When the main portion 781 experiences a change in the ambient pressure within the main portion 781, this causes the flexible seal 782 and the plate 752B to move with respect to the plate 752A which, being situated on the support 786, remains stationary. The dielectric material 753 is configured to be at least partially flexible in response to movement of the plate 752B with respect to the plate 752A. However, such movement of the plate 752B with respect to the plate 752A results in a change in the capacitance of the capacitor 754. This results in a corresponding change in the frequency of the response pulse 78 that is generated by the resonant electrical circuit 750 as a result of a change in the ambient pressure within the main portion 781. It thus can be understood that a change in ambient pressure within the main portion 781 of the interior region 736 correspondingly changes the frequency of the response pulse 78 that is received by the receiver 72 and which resultantly communicates a signal to the electronic processing apparatus 16. The electronic processing apparatus 16 then employs its routines 28 and its data tables 30 to determine a pressure value that corresponds with the frequency of the response pulse 78 and which is indicative of the ambient pressure within the main portion 781 of the interior region 736.

It thus can be seen that various electrical circuit apparatuses are provided that are able to directly measure parameters such as ambient pressure, centerline fuel pellet temperature, and fuel pellet elongation within the various fuel rods 6 of the fuel assembly 10. As noted, any of the electrical circuit apparatuses can include the calibration circuit that is usable to compensate for component degradation and temperature drift. In addition to the direct measurement of the parameters such as centerline fuel pellet temperature, fuel pellet elongation, and ambient pressure within the interior region of the fuel rods 6, it is reiterated that the response pulse 78 in certain circumstances can be analyzed in terms of its peak amplitude, frequency, and rate of decay in order to indirectly and simultaneously indicate a plurality the same parameters of the fuel rods 6. Other variations will be apparent.

While specific embodiments of the invention have been described in detail, it will be appreciated by those skilled in the art that various modifications and alternatives to those details could be developed in light of the overall teachings of the disclosure. Accordingly, the particular embodiments disclosed are meant to be illustrative only and not limiting as to the scope of the invention which is to be given the full breadth of the appended claims and any and all equivalents thereof.

Claims

1-39. (canceled)

40. A fuel rod for use in a nuclear reactor, the fuel rod comprising:

a cladding comprising an interior region;
fuel pellets housed in the interior region of the cladding; and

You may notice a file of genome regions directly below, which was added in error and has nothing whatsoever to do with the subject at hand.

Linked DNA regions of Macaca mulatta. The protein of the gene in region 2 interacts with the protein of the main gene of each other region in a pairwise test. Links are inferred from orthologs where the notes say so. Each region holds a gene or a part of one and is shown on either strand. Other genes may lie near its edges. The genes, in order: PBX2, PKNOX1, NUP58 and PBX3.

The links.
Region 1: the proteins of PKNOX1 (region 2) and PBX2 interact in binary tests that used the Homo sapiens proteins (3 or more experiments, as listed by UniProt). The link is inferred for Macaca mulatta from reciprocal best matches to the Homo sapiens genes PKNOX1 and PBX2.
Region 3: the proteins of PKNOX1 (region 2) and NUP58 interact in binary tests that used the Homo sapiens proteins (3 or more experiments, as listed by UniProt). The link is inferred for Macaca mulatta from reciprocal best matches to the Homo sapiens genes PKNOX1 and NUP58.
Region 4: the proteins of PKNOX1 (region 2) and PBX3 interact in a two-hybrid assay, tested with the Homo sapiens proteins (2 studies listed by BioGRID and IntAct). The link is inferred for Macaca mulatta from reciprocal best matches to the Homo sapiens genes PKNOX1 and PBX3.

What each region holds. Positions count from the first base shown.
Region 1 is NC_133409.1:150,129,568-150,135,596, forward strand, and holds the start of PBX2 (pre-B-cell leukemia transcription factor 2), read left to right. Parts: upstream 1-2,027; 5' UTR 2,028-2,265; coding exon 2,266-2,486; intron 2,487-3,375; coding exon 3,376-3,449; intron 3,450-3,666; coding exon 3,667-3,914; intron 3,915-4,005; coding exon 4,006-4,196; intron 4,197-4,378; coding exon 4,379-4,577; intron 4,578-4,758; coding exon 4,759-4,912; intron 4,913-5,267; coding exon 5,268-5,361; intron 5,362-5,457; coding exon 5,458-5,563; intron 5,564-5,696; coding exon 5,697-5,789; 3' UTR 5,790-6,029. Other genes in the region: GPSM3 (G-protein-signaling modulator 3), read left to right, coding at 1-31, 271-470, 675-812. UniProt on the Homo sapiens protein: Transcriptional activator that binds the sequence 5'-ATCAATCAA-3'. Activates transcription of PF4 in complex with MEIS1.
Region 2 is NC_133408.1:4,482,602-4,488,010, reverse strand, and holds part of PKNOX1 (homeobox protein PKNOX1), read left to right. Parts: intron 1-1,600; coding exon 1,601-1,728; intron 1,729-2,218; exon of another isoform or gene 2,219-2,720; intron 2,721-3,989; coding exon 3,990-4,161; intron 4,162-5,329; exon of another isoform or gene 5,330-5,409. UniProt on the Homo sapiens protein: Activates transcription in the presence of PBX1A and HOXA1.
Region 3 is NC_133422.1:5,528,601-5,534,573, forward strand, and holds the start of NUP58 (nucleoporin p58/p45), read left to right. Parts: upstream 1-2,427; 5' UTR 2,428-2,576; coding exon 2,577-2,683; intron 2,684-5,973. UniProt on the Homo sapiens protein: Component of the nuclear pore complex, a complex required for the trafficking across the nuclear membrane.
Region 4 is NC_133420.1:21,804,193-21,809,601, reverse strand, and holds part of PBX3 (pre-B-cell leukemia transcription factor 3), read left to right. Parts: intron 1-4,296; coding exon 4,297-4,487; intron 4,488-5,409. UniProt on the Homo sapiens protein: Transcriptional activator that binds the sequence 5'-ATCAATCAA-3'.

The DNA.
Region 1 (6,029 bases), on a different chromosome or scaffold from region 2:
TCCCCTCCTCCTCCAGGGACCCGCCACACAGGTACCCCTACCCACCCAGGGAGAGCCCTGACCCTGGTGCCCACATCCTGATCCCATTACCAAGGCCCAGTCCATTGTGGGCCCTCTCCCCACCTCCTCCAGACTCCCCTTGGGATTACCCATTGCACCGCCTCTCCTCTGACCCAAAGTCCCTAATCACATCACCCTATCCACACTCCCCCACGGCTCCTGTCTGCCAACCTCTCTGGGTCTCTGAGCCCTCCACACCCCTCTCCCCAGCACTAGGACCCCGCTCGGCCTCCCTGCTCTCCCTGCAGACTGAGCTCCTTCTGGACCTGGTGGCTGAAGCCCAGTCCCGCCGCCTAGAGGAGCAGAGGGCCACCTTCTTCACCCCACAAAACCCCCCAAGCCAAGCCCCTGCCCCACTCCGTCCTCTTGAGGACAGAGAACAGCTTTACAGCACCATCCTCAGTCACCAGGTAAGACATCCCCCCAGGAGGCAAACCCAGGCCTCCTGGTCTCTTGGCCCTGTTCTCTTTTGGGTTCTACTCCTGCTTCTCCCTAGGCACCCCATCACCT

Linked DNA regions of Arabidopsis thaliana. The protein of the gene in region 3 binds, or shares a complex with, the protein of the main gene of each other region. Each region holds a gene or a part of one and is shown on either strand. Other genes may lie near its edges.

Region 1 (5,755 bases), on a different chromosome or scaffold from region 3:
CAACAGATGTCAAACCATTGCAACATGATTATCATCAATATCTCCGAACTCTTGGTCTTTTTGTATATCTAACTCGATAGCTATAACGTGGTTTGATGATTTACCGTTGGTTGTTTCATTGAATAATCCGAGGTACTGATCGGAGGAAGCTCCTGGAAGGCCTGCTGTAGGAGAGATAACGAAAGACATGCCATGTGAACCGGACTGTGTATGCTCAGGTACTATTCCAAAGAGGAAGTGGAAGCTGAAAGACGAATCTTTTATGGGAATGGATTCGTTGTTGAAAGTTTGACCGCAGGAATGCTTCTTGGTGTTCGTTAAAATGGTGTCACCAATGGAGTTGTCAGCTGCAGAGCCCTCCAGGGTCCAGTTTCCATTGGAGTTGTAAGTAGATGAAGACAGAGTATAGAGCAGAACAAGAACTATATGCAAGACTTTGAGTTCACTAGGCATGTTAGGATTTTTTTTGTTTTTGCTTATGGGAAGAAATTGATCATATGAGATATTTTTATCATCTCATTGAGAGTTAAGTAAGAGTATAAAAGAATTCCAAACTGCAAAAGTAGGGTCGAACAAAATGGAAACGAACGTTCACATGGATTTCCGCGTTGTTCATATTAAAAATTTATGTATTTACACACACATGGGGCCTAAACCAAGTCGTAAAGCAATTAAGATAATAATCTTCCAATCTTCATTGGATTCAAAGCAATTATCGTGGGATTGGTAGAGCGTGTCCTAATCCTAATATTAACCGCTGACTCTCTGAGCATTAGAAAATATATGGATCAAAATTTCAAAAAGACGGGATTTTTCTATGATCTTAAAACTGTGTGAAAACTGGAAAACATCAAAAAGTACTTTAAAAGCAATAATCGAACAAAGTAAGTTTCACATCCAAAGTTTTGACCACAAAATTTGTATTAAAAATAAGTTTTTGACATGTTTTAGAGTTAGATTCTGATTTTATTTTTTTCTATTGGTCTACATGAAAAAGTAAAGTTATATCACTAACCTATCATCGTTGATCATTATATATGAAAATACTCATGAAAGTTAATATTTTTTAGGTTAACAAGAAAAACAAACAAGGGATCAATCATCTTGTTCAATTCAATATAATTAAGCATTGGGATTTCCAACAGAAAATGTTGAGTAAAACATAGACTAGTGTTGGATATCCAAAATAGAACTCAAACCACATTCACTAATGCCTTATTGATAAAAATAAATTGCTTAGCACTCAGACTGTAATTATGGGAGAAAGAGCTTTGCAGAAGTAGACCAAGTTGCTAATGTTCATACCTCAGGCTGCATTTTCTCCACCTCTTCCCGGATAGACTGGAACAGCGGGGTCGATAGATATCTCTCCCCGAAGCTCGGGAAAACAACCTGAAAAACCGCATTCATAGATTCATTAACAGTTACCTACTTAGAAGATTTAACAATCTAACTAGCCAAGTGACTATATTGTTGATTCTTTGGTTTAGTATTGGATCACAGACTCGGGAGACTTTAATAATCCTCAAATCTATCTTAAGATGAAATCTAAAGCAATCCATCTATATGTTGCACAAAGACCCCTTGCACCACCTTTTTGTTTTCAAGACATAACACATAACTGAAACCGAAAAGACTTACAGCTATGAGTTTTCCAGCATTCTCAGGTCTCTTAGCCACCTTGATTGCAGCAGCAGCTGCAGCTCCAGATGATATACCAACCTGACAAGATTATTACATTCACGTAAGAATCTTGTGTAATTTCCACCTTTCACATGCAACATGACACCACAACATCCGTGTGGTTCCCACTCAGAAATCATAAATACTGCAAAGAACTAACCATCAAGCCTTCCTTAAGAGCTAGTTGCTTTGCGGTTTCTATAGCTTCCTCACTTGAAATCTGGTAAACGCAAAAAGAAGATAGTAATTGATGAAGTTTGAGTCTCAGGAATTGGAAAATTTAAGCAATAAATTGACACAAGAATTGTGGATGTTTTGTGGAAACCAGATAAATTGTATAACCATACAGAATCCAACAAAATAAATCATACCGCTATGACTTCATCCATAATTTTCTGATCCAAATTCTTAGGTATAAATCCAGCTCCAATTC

a resonant electrical circuit supported within the interior region of the cladding, wherein the resonant electrical circuit is configured to: receive an excitation pulse through the cladding; and generate a response pulse in the form of a magnetic field signal that is structured to travel from the interior region and through the cladding.

41. The fuel rod of claim 40, wherein the response pulse is indicative of a center-line fuel pellet temperature within the fuel rod.

42. The fuel rod of claim 40, wherein the resonant electrical circuit comprises an inductor.

43. The fuel rod of claim 42, wherein the inductor comprises a characteristic configured to change based on a condition of the fuel rod.

44. The fuel rod of claim 42, wherein the inductor comprises coil.

45. The fuel rod of claim 44, further comprising an elongated element at least partially received within the coil.

46. The fuel rod of claim 45, wherein the elongated element comprises a ferromagnetic material.

47. The fuel rod of claim 45, wherein the elongated element comprises a rod shape.

48. A nuclear system, comprising:

a fuel rod for use in a nuclear reactor, the fuel rod comprising: a cladding comprising an interior region; fuel pellets housed in the interior region of the cladding; and a resonant electrical circuit supported within the interior region of the cladding, wherein the resonant electrical circuit is configured to: receive an excitation pulse through the cladding; and generate a response pulse in the form of a magnetic field signal that is structured to travel from the interior region and through the cladding; and
a receiver positioned outside the cladding, wherein the receiver is configured to generate an output based on the response pulse.

49. The nuclear system of claim 48, comprising an electronic processing apparatus, wherein the receiver is configured to communicate the output to the electronic processing apparatus.

50. The fuel rod of claim 49, wherein the response pulse is indicative of a center-line fuel pellet temperature within the fuel rod.

51. The fuel rod of claim 50, wherein the resonant electrical circuit comprises an inductor.

52. The fuel rod of claim 51, wherein the inductor comprises a characteristic configured to change based on a condition of the fuel rod.

53. The fuel rod of claim 51, wherein the inductor comprises coil.

54. The fuel rod of claim 53, further comprising an elongated element at least partially received within the coil.

55. The fuel rod of claim 54, wherein the elongated element comprises a ferromagnetic material.

56. The fuel rod of claim 54, wherein the elongated element comprises a rod shape.

57. The nuclear system of claim 48, comprising a transmitter position outside the cladding, wherein the transmitter is configured to generate the excitation pulse.

58. A nuclear reactor, comprising:

a fuel assembly comprising a fuel rod, the fuel rod comprising: a cladding comprising an interior region; fuel pellets housed in the interior region of the cladding; and a resonant electrical circuit supported within the interior region of the cladding, wherein the resonant electrical circuit is configured to: receive an excitation pulse through the cladding; and generate a response pulse in the form of a magnetic field signal that is structured to travel from the interior region and through the cladding; and
a receiver positioned within the nuclear reactor and outside the cladding, wherein the receiver is configured to generate an output based on the response pulse.

59. The nuclear reactor of claim 58, comprising a transmitter position within the nuclear reactor and outside the cladding, wherein the transmitter is configured to generate the excitation pulse.

Patent History
Publication number: 20210210233
Type: Application
Filed: Oct 19, 2020
Publication Date: Jul 8, 2021
Applicant: Westinghouse Electric Company LLC (Cranberry Township, PA)
Inventors: Jorge V. CARVAJAL (Irwin, PA), Jeffrey L. ARNDT (Pittsburgh, PA), Shawn C. STAFFORD (Scottdale, PA), Melissa M. HEAGY (Butler, PA), John R. ABEL, II (Allison Park, PA), Emre TATLI (Pasadena, CA)
Application Number: 17/074,443
Classifications
International Classification: G21C 17/06 (20060101); G21C 17/10 (20060101); H04Q 9/00 (20060101); G01L 7/04 (20060101); G01N 29/036 (20060101); G21C 3/16 (20060101);